This week, we continue our exclusive short interview series with NuSirt CEO, JC, in which he talks about some of the groundbreaking work his company is doing to increase the effectiveness of metformin.
Steve Freed, Publisher, Diabetes in Control: What actually brought you to taking this compound and combining it with metformin? You could have tried thousands of other drugs. Is it because of your background?
Joe Cook, Jr: It was probably a combination of several backgrounds. With just having studied the space at Amylin and at Lilly, I knew that we were close here, so I asked the team to do all the research they could on diabetes and figure out the drugs that worked for the same pathway. It wasn’t my hunch alone. There was a group of us who were working in the same area of the company. When I saw the results from the human study, I knew we had to take a closer look. We put leucine into the animal models, and those were the two studies that were released at the ADA that showed that, in fact, we did substantially narrow the effects of full-dose metformin in these animals, with a dose, in some cases, as low as 84% reduction….
SF: How many people with diabetes cannot take metformin due to the intestinal and other side effects?
JC: The literature varies, Steve, but the submission that Bristol-Myers Squibb did to get Glucophage, or metformin, approved suggested that between 30 to 50 percent of patients reported some degree of GI adverse events associated with use of metformin. In terms of those who actually have serious vomiting or diarrhea, it’s probably in mid-single digit numbers, however, six to eight percent is frequently quoted. No one has actually done a rigorous analysis on the side effects, but I would suspect that the number of people who experience some bloating, discomfort, or pain is somewhere in that original number that Bristol-Myers reported. I do not want you to misinterpret my comments. I do not think this is a product that half of the people currently taking metformin should take if it’s approved, but there are a considerable number of people who struggle with taking metformin and maybe this will give them some relief without compromising their glucose control.
There is an additional element to this that I think is interesting. That is the current metformin label suggests that physicians start a patient at 500 mg BID and titrate to 850 mg BID after two weeks to get the body used to taking the drug. This involves a physician interaction at least two times. Frequently, there are additional adjustments to the dose. We hear physicians talk about the need to titrate it down or up, and vary it from BID to TID, and all kinds of things to try to get the patient’s GI distress reduced. A principal reason for that, which we hear from a lot of folks, is that when people suffer GI distress with metformin, they occasionally will skip a dose, or skip a day. Obviously, this results in less than the ideal amount of glucose control they might achieve if they were able to fully tolerate it. In fact, there was an article published recently that suggested that, on an annual basis, 17 percent of those who take metformin go to another drug. This was surprising to me. I think about it in two ways. One, they either have lost control, or two, they cannot tolerate it.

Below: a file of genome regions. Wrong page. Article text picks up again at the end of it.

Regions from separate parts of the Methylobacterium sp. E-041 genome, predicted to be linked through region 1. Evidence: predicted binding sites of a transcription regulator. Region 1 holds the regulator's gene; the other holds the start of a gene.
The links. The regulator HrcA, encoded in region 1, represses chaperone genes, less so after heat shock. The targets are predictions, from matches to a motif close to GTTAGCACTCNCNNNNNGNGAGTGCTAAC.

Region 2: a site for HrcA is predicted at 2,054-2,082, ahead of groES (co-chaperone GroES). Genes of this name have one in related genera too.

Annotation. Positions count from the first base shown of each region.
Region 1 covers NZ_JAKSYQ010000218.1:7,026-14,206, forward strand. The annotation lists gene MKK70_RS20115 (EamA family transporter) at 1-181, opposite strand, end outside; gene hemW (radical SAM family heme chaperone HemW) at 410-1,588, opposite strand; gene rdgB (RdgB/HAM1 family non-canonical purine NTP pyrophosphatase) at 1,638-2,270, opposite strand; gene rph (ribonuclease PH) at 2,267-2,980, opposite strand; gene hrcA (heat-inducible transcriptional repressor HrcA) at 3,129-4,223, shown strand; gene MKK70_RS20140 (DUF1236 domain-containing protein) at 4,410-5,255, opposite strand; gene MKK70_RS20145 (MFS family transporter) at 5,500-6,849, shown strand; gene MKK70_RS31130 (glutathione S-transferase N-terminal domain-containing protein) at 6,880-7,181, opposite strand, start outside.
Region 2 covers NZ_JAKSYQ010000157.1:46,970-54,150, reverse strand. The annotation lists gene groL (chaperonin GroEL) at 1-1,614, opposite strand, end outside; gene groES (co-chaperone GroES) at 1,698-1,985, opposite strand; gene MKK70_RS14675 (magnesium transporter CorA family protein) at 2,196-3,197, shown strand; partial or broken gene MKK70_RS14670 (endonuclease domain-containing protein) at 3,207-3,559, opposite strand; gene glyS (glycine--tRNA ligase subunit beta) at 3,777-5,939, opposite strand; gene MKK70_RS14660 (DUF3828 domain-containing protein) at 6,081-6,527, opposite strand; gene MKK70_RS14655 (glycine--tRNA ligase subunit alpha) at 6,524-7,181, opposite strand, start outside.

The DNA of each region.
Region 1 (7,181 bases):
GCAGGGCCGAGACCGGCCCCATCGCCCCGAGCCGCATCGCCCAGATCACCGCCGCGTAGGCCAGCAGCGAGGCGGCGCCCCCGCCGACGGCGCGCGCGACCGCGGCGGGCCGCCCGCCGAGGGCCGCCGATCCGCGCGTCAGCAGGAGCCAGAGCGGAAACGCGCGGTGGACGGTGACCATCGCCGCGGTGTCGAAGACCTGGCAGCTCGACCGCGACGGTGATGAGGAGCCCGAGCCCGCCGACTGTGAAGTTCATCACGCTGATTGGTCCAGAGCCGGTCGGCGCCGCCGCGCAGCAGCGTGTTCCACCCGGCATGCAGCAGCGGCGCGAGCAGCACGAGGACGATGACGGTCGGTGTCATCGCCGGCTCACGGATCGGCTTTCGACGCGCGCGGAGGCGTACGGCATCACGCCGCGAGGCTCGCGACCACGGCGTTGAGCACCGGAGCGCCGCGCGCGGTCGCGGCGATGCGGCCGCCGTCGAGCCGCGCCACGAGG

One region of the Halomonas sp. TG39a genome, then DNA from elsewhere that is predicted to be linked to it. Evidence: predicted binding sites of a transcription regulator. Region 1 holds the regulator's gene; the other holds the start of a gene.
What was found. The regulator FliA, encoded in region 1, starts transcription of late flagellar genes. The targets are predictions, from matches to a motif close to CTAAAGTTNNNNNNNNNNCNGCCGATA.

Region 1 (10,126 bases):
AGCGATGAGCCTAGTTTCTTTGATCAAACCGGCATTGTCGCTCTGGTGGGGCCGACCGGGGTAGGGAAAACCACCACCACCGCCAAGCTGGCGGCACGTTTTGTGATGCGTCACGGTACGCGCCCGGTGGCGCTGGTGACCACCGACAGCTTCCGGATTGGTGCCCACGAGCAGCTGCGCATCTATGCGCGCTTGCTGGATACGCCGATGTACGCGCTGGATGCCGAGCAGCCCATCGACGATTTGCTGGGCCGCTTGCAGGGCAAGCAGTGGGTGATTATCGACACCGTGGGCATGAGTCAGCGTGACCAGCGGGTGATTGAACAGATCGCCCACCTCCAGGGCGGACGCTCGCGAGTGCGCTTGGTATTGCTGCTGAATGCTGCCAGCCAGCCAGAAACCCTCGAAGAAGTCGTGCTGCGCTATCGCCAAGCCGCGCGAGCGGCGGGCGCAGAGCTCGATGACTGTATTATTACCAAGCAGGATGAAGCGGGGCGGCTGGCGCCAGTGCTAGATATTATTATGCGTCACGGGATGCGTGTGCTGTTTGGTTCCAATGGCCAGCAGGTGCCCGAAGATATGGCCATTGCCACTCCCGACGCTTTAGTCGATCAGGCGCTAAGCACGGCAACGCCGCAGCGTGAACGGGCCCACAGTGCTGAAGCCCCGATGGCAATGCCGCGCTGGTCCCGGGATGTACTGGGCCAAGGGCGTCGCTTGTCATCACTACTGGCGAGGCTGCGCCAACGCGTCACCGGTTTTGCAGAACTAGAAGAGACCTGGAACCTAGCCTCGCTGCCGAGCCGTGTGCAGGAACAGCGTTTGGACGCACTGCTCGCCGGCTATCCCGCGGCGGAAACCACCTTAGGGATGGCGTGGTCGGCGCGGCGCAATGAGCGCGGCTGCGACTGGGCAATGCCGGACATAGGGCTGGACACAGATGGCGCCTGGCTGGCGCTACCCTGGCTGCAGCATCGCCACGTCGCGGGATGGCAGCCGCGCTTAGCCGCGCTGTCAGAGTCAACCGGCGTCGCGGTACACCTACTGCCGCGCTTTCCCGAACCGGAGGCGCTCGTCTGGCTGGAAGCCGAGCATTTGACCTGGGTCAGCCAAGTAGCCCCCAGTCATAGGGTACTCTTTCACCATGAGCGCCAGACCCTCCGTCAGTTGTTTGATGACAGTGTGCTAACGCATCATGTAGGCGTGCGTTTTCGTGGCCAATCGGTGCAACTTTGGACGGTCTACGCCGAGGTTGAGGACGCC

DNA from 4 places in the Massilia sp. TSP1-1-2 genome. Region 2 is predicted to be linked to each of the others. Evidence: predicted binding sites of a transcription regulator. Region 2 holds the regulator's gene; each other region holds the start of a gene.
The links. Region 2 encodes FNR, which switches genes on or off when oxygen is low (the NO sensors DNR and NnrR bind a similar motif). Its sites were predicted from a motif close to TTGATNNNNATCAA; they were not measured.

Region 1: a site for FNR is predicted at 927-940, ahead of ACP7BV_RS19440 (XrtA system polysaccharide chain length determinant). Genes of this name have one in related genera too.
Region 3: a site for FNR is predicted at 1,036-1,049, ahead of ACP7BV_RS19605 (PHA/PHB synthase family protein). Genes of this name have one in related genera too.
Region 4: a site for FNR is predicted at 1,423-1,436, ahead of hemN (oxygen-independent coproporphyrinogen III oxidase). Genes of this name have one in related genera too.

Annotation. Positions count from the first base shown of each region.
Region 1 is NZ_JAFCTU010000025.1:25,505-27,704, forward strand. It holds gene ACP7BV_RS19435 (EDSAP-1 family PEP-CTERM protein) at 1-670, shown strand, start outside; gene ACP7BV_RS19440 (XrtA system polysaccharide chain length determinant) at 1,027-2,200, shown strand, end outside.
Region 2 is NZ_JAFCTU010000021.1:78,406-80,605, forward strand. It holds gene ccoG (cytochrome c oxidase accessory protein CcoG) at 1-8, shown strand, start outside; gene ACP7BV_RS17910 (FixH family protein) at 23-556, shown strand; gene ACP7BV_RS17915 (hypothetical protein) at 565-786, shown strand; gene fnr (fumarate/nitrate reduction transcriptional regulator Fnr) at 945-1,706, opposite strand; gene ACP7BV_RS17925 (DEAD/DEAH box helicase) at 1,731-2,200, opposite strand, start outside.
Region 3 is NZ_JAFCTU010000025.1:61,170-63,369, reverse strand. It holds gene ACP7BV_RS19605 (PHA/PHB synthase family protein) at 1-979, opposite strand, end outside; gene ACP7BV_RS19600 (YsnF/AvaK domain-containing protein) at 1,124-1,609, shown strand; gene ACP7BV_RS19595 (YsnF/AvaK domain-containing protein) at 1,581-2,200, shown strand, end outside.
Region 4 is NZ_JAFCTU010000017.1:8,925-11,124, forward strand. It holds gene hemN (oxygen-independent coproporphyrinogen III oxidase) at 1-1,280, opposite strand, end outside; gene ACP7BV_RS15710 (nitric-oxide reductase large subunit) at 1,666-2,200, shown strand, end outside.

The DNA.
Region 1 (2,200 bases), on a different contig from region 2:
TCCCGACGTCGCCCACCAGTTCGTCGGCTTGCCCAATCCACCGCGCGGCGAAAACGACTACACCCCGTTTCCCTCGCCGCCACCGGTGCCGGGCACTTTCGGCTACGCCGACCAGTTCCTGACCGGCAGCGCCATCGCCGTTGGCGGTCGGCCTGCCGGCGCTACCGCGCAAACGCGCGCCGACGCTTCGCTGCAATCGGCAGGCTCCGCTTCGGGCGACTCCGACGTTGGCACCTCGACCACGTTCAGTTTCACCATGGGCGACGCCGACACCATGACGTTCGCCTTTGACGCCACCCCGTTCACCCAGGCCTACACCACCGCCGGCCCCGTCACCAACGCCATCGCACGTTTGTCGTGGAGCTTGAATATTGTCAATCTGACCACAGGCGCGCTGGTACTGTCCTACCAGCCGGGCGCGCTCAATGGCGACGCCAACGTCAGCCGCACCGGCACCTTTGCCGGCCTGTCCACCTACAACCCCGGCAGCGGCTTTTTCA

SF: There have been a number of articles recently reporting that metformin has other capabilities besides lower blood sugar, such as preventing cancer, which makes what you are doing even more important, because it opens up the door to a couple million more people.
JC: Yes. In fact, if our hypothesis is right, Steve, and if the clinical trials prove our hypothesis, and the FDA approves NuSirt’s technology, we can offer practicing physicians a chance to prescribe a dose that does not require titration. By lowering the impact of adverse side effects, perhaps patients could stay on the medicine and achieve better glucose control, and stay on it longer. We think that would be a good thing all the way around.
SF: If it does get as far as submitting to the FDA, your one indication is, basically, to help reduce blood sugars with fewer side effects. Would that be correct?
JC: Yes, that’s right. Our initial trial design will be to show what’s called non-inferiority to metformin, but with a lower dose.
SF: OK. What do you see the impact as for physicians treating those who have diabetes, because patients do not want to hear that if they are given metformin, the doctor then will need to give them another pill to prevent the side effects. The patients will ask why they need to take another pill to prevent side effects. Just give them a pill that doesn’t have any bad side effects.